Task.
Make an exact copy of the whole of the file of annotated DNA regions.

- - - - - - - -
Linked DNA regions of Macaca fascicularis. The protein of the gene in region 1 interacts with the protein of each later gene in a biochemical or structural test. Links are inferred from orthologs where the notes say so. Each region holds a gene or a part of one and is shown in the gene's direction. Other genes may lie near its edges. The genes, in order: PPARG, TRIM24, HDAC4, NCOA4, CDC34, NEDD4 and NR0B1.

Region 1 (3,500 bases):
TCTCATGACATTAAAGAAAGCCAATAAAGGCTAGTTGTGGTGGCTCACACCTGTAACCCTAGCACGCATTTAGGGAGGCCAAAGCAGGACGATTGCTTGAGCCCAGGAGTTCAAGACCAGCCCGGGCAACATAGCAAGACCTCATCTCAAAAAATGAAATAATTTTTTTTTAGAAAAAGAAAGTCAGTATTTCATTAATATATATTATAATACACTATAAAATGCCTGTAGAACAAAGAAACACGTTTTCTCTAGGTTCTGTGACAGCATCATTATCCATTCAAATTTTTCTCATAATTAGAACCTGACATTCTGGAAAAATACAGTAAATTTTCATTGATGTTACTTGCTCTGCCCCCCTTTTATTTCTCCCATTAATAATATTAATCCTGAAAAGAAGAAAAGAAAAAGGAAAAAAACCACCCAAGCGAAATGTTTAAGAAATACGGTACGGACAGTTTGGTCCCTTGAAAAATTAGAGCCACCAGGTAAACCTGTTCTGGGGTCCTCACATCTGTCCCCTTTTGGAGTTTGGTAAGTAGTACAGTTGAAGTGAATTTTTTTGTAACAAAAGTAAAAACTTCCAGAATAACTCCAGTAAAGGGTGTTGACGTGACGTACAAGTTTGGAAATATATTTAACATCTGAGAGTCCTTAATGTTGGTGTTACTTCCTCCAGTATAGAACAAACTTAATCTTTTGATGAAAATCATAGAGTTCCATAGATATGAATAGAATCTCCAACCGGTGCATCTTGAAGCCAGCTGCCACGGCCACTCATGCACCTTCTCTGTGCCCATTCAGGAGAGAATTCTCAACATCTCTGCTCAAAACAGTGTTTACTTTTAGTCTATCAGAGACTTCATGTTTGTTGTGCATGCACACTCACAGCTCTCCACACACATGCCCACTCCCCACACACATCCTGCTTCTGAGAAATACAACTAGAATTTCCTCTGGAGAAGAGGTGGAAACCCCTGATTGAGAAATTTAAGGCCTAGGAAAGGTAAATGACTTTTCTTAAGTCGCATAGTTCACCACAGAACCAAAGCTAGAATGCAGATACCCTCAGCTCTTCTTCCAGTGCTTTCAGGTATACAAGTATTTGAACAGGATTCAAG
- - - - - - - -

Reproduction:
Linked DNA regions of Macaca fascicularis. The protein of the gene in region 1 interacts with the protein of each later gene in a biochemical or structural test. Links are inferred from orthologs where the notes say so. Each region holds a gene or a part of one and is shown in the gene's direction. Other genes may lie near its edges. The genes, in order: PPARG, TRIM24, HDAC4, NCOA4, CDC34, NEDD4 and NR0B1.

Region 1 (3,500 bases):
TCTCATGACATTAAAGAAAGCCAATAAAGGCTAGTTGTGGTGGCTCACACCTGTAACCCTAGCACGCATTTAGGGAGGCCAAAGCAGGACGATTGCTTGAGCCCAGGAGTTCAAGACCAGCCCGGGCAACATAGCAAGACCTCATCTCAAAAAATGAAATAATTTTTTTTTAGAAAAAGAAAGTCAGTATTTCATTAATATATATTATAATACACTATAAAATGCCTGTAGAACAAAGAAACACGTTTTCTCTAGGTTCTGTGACAGCATCATTATCCATTCAAATTTTTCTCATAATTAGAACCTGACATTCTGGAAAAATACAGTAAATTTTCATTGATGTTACTTGCTCTGCCCCCCTTTTATTTCTCCCATTAATAATATTAATCCTGAAAAGAAGAAAAGAAAAAGGAAAAAAACCACCCAAGCGAAATGTTTAAGAAATACGGTACGGACAGTTTGGTCCCTTGAAAAATTAGAGCCACCAGGTAAACCTGTTCTGGGGTCCTCACATCTGTCCCCTTTTGGAGTTTGGTAAGTAGTACAGTTGAAGTGAATTTTTTTGTAACAAAAGTAAAAACTTCCAGAATAACTCCAGTAAAGGGTGTTGACGTGACGTACAAGTTTGGAAATATATTTAACATCTGAGAGTCCTTAATGTTGGTGTTACTTCCTCCAGTATAGAACAAACTTAATCTTTTGATGAAAATCATAGAGTTCCATAGATATGAATAGAATCTCCAACCGGTGCATCTTGAAGCCAGCTGCCACGGCCACTCATGCACCTTCTCTGTGCCCATTCAGGAGAGAATTCTCAACATCTCTGCTCAAAACAGTGTTTACTTTTAGTCTATCAGAGACTTCATGTTTGTTGTGCATGCACACTCACAGCTCTCCACACACATGCCCACTCCCCACACACATCCTGCTTCTGAGAAATACAACTAGAATTTCCTCTGGAGAAGAGGTGGAAACCCCTGATTGAGAAATTTAAGGCCTAGGAAAGGTAAATGACTTTTCTTAAGTCGCATAGTTCACCACAGAACCAAAGCTAGAATGCAGATACCCTCAGCTCTTCTTCCAGTGCTTTCAGGTATACAAGTATTTGAACAGGATTCAAG